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If you didn’t know, I’m half Mexican on my mother’s side, and I loooooove Mexican chocolate. The rich spicy flavor has a depth like none other. This recipe creates a Mexican chocolate-like filling for babka – there’s a savoriness to the bread that makes it perfect at any hour of the day. (Plus it is amazing with a strong cup of coffee.) You won’t taste the cayenne pepper too much, and the final result is a rich mole-like filling.


– ½ c whole milk
– 2¼ tsps dry active yeast (1 package)
– ¼ c granulated sugar
– 1 large egg
– 1 large egg yolk
– ½ tsp salt
– 2 c AP flour, plus extra
– 6 TB unsalted butter, softened and cubed in 1/2 inch pieces

– ½ c semi-sweet chocolate (either chips or chopped baking chocolate)
– 6 TB unsalted butter
– ¼ c powdered sugar
– ¼ c unsweetened dutch processed cocoa
– 2 tsp ground cinnamon
– 1 tsp cayenne pepper
– 1 tsp salt


1. In a small saucepan over low heat and using a candy thermometer, warm the milk to 115° F. Remove from heat, and whisk in the yeast to the milk. Let the yeast develop in the milk for 10 minutes.
2. In a medium bowl, whisk the sugar, egg and egg yolk together until creamy. Add in the milk mixture and whisk together until well combined.
3. In an electric mixer with a paddle attachment on medium speed, mix together salt and flour for one minute. Switch the paddle attachment to the hook attachment. Turn mixer on to low speed, and slowly add the egg mixture into flour and mix for one minute. Add the 6 TB cubed butter, increase mixer speed to medium-low, and continue to mix until the dough is smooth and elastic and pulling away from the sides of the bowl, for about 8-10 minutes.
4. Lightly flour a clean surface. Place the dough from the mixing bowl onto the floured surface. Lightly knead the dough for about 15-20 seconds, just to form a smooth round ball. Grease a large bowl with cooking spray or canola oil, and place the dough in the bowl, turning it over a few times in the bowl to fully coat it with the oil. Cover the bowl with plastic wrap, and place it in a draft-free area in your kitchen, preferably at around 73° F. Let the dough rest and rise to double in size for about 1.5-2 hours. After dough has risen, chill in the refrigerator for 30 minutes.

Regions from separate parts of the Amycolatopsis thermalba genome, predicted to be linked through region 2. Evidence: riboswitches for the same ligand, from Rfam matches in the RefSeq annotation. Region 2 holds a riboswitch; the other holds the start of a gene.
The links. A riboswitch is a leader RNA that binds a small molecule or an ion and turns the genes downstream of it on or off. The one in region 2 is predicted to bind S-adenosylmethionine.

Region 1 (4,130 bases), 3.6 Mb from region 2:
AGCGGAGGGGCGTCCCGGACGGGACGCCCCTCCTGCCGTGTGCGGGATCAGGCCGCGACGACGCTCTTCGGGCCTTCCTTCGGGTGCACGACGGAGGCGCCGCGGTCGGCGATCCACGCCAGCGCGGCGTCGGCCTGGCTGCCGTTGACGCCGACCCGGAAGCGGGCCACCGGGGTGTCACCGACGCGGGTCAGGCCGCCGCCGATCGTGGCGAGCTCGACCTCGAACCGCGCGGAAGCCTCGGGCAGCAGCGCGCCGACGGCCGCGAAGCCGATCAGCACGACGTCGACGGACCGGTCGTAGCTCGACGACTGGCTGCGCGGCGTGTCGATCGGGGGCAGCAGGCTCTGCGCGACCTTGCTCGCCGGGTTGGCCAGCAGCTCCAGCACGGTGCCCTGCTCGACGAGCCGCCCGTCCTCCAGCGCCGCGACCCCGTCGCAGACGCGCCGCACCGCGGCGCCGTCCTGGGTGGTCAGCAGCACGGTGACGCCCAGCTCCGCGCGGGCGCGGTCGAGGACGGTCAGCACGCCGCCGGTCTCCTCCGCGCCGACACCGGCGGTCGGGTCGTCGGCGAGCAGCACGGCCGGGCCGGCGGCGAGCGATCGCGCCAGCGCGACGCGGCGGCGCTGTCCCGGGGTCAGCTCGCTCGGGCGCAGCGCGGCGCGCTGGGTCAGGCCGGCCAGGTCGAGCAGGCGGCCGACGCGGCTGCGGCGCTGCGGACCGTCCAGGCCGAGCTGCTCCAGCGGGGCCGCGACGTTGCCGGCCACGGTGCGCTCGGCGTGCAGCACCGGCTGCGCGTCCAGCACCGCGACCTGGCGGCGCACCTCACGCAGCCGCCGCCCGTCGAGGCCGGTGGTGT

5. In a small saucepan, melt chocolate chips and butter over medium-low heat, stirring continuously until the chocolate is melted and butter is fully blended. Remove from heat, and whisk in powdered sugar, cocoa, cinnamon, cayenne pepper and salt until smooth and well combined. Let mixture cool for about 10-15 minutes.
6. Spray a 9″x5″ loaf pan with cooking spray, and line the bottom of the pan with parchment paper. Lightly flour a 20″x14″ clean surface area.
7. Punch down the risen and chilled dough just once in the bowl, then remove it from bowl and place it on floured surface. Roll the dough out to a 16″x12″ size with the long side facing you. Using an offset spatula or a silicon spatula, spread the filling evenly across the dough, leaving a one-inch border on the long sides of the dough.
8. Slowly roll the dough up away from you tightly, and press the edges to seal the dough. Using a sharp knife, cut the roll in half lengthwise, opening the two pieces striped-side up. Gently begin twisting the two dough pieces around each other, and place the dough into the prepared loaf pan, striped-sides up. Cover the pan with plastic wrap, and let the dough rise for another hour.
9. Preheat oven to 350° F. Bake for 30 minutes. Cover the loaf pan with aluminum foil, rotate the pan from its previous position in the oven, and continue to bake for another 20-25 minutes, until the top crust is golden.
10. Remove from oven and let babka rest in loaf pan on a cooling rack for 10-15 minutes. Remove babka from loaf pan by inverting it onto rack and gently sliding loaf out of pan. Use a butter knife to help loose the loaf from sides of loaf pan.

babka, chocolate babka, mexican chocolate, spiced chocolate, yeast bread, jewish bakery, seinfeld,

babka, chocolate babka, mexican chocolate, spiced chocolate, yeast bread, jewish bakery, seinfeld,